Howe-Lewis International Seeks CEO for National Trust for Historic Preservation

September 28, 2018 – New York City-based search firm Howe-Lewis International has been selected by the National Trust for Historic Preservation in Washington, D.C., to lead its search for a new CEO. Stephanie Meeks, who led the non-profit organization for more than eight years, announced this summer that she would be stepping down from the role at the end of the year.

Howe-Lewis, a boutique recruitment firm, will be working with Jay Clemens, vice chair of National Trust for Historic Preservation’s board of trustees, and a search committee made up of four of the organization’s board members.

“This is an exceptional, high-profile national leadership opportunity,” said Howe-Lewis.

The non-profit’s president and chief executive officer is charged with bringing the strategic vision and collaborative partnership approach needed to enable the organization to continue to lead and drive the evolution of the preservation movement as the national standard bearer, said the search firm. The ideal candidate is expected to have polished communication and presentation skills and serve as an articulate and passionate ambassador and revenue generator for the organization in a broad range of settings to diverse audiences.

Reporting to the CEO is a staff of more than 300 experts in advocacy, funding, interpretation, law, marketing and preservation services.

A National Presence

Candidates should have successful executive leadership experience, preferably in a non-profit organization with a national presence; genuine passion for the cultural heritage of the nation and its diverse stories; and experience working effectively with a diverse board and senior leadership to establish strategies and tactics to achieve complex goals, said the search firm.

The ideal candidate would be a successful front-line fundraiser on a large scale and a charismatic and inspiring communicator and presenter who is able to articulate the National Trust’s mission and values to a broad range of constituents. The individual should possess well-honed relationship-building skills; a history of working effectively with corporate leadership, policymakers, preservationists, other non-profit organizations, donors, and staff; and a history of effectively guiding an organization through a period of executive leadership transition.


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The National Trust also wants the individual to be a strategic thinker capable of forecasting short- and long-term objectives as well as a collegial, collaborative leader and consensus builder, said the search firm. The person should have a deep understanding of non-profit finances; be entrepreneurial and creative; and be willing to experiment, take risks, and challenge existing orthodoxy to build a more dynamic, impactful and sustainable organization.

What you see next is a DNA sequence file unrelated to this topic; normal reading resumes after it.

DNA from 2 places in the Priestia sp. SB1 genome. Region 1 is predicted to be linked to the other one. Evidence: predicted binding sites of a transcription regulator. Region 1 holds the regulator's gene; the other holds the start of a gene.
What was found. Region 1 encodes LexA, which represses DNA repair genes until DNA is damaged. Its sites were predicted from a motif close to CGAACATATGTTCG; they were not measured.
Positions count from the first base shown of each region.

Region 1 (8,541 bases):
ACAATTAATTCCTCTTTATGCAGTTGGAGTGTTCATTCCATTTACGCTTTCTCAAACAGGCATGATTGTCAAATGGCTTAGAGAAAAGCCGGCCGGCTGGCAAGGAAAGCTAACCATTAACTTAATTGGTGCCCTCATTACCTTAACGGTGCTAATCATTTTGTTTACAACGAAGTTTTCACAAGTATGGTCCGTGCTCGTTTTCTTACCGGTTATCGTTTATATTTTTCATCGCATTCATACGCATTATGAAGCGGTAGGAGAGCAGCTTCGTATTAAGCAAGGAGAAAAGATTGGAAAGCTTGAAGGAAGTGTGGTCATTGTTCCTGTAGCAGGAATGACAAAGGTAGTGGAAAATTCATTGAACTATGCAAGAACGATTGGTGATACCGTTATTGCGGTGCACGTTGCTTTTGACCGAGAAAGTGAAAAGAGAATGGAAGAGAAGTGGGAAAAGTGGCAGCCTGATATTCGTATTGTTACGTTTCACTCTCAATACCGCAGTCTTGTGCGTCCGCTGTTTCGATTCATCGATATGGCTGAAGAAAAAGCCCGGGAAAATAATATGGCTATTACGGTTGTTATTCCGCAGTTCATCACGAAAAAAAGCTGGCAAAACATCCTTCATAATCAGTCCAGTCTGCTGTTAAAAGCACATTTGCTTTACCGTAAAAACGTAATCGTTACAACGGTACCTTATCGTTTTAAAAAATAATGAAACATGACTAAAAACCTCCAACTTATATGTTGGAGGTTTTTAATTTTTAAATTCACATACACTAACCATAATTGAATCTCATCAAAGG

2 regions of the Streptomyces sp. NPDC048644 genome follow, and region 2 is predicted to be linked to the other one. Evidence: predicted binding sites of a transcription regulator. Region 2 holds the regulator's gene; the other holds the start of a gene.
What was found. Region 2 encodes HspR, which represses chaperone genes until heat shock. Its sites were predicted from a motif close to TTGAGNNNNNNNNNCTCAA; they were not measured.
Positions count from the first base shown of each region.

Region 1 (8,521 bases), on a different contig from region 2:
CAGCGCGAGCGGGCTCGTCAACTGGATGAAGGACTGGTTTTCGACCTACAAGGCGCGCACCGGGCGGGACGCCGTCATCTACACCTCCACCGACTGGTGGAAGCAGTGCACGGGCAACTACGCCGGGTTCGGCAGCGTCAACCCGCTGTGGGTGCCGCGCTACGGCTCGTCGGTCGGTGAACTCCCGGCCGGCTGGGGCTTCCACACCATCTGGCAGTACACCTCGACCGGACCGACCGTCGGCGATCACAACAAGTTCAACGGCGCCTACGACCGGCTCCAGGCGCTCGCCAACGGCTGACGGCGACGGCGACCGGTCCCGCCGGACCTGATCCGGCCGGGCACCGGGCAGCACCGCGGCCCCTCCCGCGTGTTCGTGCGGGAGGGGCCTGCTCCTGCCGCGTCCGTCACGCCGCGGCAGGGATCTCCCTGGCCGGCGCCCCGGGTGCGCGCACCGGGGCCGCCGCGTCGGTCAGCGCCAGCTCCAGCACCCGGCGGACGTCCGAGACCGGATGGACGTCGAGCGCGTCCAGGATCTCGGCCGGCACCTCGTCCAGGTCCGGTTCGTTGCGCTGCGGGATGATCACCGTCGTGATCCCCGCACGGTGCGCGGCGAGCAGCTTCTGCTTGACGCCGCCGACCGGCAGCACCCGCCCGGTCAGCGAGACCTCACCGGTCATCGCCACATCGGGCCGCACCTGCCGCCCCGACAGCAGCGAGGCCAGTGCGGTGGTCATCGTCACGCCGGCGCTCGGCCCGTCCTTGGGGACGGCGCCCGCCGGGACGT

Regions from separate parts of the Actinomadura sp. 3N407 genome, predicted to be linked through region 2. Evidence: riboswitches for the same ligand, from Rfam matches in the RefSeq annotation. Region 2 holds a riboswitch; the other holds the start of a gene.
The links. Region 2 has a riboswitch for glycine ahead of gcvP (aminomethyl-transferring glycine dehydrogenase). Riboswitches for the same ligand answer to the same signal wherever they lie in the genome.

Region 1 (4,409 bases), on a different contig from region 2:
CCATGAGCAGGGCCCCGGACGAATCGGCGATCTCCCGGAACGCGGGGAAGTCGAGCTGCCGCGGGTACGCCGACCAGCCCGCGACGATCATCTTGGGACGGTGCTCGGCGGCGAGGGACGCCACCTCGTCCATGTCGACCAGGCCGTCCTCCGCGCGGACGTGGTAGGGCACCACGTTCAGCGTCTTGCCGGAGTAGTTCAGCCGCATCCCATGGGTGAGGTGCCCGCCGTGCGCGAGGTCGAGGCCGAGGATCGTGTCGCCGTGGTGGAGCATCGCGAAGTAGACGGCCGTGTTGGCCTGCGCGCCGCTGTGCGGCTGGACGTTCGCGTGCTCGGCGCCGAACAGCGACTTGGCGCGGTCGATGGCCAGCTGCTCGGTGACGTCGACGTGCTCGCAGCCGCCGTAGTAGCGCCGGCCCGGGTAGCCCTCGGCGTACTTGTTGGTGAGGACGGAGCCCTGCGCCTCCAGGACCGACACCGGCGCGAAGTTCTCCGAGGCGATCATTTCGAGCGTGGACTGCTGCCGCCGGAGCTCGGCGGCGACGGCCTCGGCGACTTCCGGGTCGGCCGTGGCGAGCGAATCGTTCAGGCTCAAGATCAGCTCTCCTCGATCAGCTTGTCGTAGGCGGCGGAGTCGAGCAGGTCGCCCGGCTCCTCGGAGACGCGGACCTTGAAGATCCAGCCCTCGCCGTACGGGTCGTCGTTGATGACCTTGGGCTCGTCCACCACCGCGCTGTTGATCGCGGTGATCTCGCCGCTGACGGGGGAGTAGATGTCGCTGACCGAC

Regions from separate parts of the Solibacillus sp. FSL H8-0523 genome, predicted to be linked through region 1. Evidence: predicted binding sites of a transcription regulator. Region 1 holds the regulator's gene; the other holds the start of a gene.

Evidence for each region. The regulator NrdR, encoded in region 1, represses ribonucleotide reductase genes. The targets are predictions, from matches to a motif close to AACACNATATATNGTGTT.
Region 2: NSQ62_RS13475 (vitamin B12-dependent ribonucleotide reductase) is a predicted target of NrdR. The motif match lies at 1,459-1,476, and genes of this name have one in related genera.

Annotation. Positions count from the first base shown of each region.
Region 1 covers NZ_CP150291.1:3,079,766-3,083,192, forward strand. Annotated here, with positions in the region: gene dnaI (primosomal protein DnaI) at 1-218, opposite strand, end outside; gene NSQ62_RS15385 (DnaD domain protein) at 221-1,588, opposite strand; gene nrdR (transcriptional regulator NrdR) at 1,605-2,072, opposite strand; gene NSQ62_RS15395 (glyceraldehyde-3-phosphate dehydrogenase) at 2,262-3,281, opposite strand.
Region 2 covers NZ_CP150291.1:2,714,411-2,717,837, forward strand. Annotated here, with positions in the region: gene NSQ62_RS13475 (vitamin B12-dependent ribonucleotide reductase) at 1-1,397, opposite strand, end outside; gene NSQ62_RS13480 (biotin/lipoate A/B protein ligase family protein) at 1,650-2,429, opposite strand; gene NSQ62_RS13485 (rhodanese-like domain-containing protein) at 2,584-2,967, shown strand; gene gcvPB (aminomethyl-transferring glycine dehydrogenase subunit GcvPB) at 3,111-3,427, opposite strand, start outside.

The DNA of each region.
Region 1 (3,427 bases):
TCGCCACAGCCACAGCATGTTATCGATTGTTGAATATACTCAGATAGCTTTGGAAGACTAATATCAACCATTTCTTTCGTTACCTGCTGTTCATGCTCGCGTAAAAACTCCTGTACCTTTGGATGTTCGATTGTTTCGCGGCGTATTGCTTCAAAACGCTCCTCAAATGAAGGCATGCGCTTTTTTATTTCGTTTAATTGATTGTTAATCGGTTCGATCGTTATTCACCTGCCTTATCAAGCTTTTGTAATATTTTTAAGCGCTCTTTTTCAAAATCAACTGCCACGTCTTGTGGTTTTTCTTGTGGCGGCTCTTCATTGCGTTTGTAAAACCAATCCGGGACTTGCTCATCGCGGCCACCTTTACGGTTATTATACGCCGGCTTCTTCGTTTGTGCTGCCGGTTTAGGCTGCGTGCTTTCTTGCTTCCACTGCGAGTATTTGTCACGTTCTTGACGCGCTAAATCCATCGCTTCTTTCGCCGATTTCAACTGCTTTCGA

He or she should also have experience with success building, leading, motivating and mentoring a large, diverse workforce as well as the ability to travel frequently nationwide. A bachelor’s degree is required for the role, and an advanced degree is preferred.

A Cultural Legacy

A privately funded non-profit, the National Trust for Historic Preservation works to protect significant places representing the country’s diverse cultural experience by taking direct action and inspiring broad public support. The group seeks to expand the preservation movement through direct, on-the-ground action and advocacy campaigns. Operating out of its headquarters in Washington, DC, eight field offices, and 28 historic sites nationwide, the trust is the leading advocate to save America’s heritage, and strives to create a cultural legacy that is as diverse as the nation itself.

The trust is supported entirely by private contributions and earned income and has a current consolidated annual operating budget of $68 million. Sources of support include a strong base of 85,000 actively contributing members, major donors, foundations and corporations, who together contribute 50 percent of all annual revenue. The trust’s for-profit subsidiary generates $1 million to $2 million annually, and the organization has an endowment with a current market value of $269 million. A recently completed six-year $200-million campaign raised a total of $305 million.

Founded in 1975, Howe-Lewis International focuses on the not-for-profit and healthcare sectors. Its clients represent a full range of education, cultural arts, healthcare, human services, membership and advocacy organizations. The firm is led by co-managing directors Patricia Anne Greco and Esther Rosenberg.

Contributed by Scott A. Scanlon, Editor-in-Chief; Dale M. Zupsansky, Managing Editor; Stephen Sawicki, Managing Editor; and Andrew W. Mitchell, Managing Editor – Hunt Scanlon Media

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